Mindfulness is often called a ‘practice’. For the vast majority of us, with practice, we can learn to uncover our inherent ability to be present; not ruminating about the past or projecting into the future.

The good and practical news is that Mindfulness can help us ‘down regulate’ our stress response. Science has proven that even small doses of mindfulness practice can actually rewire how our brains respond. In fact, for example, research shows that the part of our brain that regulates our reaction to stress (the amygdala) actually changes in shape and size as a result of a commitment to mindfulness meditation practice.

Curious? Try these 3 Mindful Strategies at Work today:

1. Deep Breaths. Explore the value of belly breathing! This practice can have a direct calming affect when in the throes of a tricky situation or emotion. Most of us practice shallow rapid breathing much of the time. We breathe from our upper chest – especially true when we are feeling anxious or rushed. The trouble is, shallow and rapid breathing mimics the reaction we feel when in a ‘fright or flight’ situation. Breathing from our diaphragm can have an almost immediate positive impact on feelings of stress. Interestingly, we were all expert belly breathers as newborns! Babies breathe from the belly from birth. It’s only as we aged that we reverted to shallow breathing. Breathing from our bellies more efficiently transfers oxygen throughout our body. Try it out!

2. Knowing a Feeling Will Pass. We all experience the rush and flood of ‘hot’ emotions from time to time. For a few days take an inventory of different emotions as they arise. Within the span of a few days many of us ride a wide pendulum swing of emotion. Feelings may range from boredom, longing, fear, contentment, anxiousness, worry, guilt, sadness, joy, fatigue. And on and on. Some feelings linger longer than others. But unless the result of an acute trauma, most feelings eventually pass.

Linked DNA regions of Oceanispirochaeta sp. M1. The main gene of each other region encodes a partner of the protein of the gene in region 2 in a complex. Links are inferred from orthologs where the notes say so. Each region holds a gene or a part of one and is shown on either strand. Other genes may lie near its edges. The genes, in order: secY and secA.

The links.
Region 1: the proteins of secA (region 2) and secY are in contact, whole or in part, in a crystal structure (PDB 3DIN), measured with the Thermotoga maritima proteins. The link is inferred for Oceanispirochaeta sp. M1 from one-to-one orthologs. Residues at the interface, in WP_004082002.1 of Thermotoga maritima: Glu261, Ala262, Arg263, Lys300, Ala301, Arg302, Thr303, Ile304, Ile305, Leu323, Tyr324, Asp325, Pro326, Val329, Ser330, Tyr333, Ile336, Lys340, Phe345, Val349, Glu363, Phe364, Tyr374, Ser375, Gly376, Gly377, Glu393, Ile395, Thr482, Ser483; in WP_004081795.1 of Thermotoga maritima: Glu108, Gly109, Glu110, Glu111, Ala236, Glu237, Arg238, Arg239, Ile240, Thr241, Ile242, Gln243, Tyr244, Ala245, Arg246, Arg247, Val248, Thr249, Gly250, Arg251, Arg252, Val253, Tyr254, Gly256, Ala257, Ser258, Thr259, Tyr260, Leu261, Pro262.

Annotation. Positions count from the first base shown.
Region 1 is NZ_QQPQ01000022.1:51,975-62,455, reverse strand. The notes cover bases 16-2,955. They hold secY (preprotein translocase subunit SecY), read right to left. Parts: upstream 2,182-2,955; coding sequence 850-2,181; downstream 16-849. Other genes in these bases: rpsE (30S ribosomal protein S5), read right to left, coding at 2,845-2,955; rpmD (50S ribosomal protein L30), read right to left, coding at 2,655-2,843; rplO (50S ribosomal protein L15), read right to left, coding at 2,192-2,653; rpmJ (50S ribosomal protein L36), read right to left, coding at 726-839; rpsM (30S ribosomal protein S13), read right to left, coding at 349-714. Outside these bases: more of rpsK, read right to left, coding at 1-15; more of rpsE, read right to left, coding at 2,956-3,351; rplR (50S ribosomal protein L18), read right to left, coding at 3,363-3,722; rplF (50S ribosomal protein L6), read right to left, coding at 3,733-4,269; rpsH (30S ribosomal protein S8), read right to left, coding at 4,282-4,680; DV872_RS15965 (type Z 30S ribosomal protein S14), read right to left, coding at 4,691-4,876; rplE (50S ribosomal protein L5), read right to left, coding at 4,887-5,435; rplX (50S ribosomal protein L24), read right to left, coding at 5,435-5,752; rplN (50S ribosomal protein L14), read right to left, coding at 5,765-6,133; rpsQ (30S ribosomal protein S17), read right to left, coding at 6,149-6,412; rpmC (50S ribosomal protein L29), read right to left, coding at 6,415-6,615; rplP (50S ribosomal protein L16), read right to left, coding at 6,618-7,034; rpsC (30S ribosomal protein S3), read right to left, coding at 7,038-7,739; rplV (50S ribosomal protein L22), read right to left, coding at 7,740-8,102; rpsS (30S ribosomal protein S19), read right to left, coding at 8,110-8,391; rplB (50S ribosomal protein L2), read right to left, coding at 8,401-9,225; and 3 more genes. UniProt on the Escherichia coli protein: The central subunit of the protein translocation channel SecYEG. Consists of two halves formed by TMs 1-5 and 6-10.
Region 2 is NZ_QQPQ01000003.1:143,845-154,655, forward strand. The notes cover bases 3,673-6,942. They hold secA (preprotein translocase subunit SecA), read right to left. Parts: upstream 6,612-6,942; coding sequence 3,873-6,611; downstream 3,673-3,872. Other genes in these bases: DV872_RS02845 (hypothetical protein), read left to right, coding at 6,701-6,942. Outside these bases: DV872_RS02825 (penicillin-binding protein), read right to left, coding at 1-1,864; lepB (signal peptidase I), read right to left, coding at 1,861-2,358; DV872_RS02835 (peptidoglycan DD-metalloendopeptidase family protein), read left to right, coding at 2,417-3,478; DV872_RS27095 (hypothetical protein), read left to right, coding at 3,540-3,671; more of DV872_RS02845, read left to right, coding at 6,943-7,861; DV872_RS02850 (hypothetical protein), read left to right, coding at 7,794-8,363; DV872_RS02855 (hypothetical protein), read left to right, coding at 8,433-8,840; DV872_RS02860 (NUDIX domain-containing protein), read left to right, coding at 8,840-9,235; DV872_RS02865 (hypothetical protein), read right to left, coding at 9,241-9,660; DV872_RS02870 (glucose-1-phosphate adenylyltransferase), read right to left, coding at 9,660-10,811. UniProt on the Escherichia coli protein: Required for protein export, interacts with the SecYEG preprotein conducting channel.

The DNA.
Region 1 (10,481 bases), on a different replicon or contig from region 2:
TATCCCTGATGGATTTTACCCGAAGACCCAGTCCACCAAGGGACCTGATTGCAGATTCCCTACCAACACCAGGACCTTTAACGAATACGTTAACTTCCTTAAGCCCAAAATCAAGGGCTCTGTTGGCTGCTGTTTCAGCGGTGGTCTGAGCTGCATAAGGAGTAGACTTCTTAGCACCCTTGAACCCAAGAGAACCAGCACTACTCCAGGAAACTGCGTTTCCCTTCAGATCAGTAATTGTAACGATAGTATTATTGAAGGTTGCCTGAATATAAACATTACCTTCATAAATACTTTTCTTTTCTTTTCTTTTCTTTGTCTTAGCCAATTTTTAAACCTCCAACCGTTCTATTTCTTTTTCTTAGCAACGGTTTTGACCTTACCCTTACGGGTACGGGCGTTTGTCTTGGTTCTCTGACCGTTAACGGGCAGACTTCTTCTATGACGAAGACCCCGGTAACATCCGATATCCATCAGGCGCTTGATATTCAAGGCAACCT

3. Notice your body. This may seems like a silly suggestion. Of course we notice our body – we carry it around all day! However for many of us our body is experienced as separate from our thoughts, emotions, and feelings. Over time I have come to appreciate that there is no break in the connection between body and mind. Try this out by scanning for tightness for a few moments in the morning. As the day goes on, check in again – watch how emotion and thoughts can impact the ebb and flow of our energy and bodily sensations.

About Beth

Beth Wallace is based in Halifax, Nova Scotia and has 25+ years of operations and senior management and executive background, primarily in the education and software sectors. She has done significant work in all major regions in Canada, and across the US. Since the early 90’s Beth has been working with start up and growing organizations helping them troubleshoot barriers to growth.

Much of Beth’s background is in the software and education sector with significant time leading growth and expansion during the dot-com era. During that period, Beth was named in Chatelaine magazine’s “Who’s Who of Canadian Women”.

Through The Mindful Project, Beth assists others to uncover their natural ability for greater clarity, resiliency, and presence in meeting the challenges of leadership.

Combining her corporate management background with her interest in the benefit and practice of mindfulness, Beth views mindfulness as a gateway to greater presence, intention, action, and ultimately, greater compassion for self and other.

Beth offers mindfulness based programs that emphasize resiliency and growth. The format ranges from presentations and keynotes, to seminars, workshop training, and individual coaching format. Beth also engages in project based in-house consulting.

Beth has a Certificate in Mindful Facilitation through the Mindful Awareness Research Center (MARC) at UCLA Semel Neuroscience Institute in California. Prior to that, Beth was Associate Publisher of Mindful magazine, where she was instrumental in its launch, collaborating with leading researchers and mindfulness teachers across North America.